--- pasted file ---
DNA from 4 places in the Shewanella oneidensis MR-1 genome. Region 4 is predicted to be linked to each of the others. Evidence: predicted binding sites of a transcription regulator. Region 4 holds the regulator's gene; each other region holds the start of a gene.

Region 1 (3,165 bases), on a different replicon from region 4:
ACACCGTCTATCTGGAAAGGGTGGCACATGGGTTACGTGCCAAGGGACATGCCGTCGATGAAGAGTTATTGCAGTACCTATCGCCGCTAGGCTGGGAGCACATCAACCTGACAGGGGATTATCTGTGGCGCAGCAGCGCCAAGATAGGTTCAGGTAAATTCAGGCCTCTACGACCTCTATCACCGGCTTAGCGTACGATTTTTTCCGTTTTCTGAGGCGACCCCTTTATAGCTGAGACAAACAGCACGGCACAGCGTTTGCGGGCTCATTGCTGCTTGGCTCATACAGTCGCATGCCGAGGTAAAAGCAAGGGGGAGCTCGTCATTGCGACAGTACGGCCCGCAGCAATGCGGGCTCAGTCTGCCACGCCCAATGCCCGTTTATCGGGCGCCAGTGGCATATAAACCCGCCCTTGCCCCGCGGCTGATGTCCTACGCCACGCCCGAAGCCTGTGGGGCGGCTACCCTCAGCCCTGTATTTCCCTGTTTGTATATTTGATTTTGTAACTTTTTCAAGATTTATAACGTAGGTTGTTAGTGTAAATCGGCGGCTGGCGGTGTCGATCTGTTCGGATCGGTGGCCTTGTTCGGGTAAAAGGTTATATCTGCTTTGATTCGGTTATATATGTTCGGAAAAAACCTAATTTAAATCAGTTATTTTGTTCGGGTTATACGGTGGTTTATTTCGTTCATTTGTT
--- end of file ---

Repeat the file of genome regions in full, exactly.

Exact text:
DNA from 4 places in the Shewanella oneidensis MR-1 genome. Region 4 is predicted to be linked to each of the others. Evidence: predicted binding sites of a transcription regulator. Region 4 holds the regulator's gene; each other region holds the start of a gene.

Region 1 (3,165 bases), on a different replicon from region 4:
ACACCGTCTATCTGGAAAGGGTGGCACATGGGTTACGTGCCAAGGGACATGCCGTCGATGAAGAGTTATTGCAGTACCTATCGCCGCTAGGCTGGGAGCACATCAACCTGACAGGGGATTATCTGTGGCGCAGCAGCGCCAAGATAGGTTCAGGTAAATTCAGGCCTCTACGACCTCTATCACCGGCTTAGCGTACGATTTTTTCCGTTTTCTGAGGCGACCCCTTTATAGCTGAGACAAACAGCACGGCACAGCGTTTGCGGGCTCATTGCTGCTTGGCTCATACAGTCGCATGCCGAGGTAAAAGCAAGGGGGAGCTCGTCATTGCGACAGTACGGCCCGCAGCAATGCGGGCTCAGTCTGCCACGCCCAATGCCCGTTTATCGGGCGCCAGTGGCATATAAACCCGCCCTTGCCCCGCGGCTGATGTCCTACGCCACGCCCGAAGCCTGTGGGGCGGCTACCCTCAGCCCTGTATTTCCCTGTTTGTATATTTGATTTTGTAACTTTTTCAAGATTTATAACGTAGGTTGTTAGTGTAAATCGGCGGCTGGCGGTGTCGATCTGTTCGGATCGGTGGCCTTGTTCGGGTAAAAGGTTATATCTGCTTTGATTCGGTTATATATGTTCGGAAAAAACCTAATTTAAATCAGTTATTTTGTTCGGGTTATACGGTGGTTTATTTCGTTCATTTGTT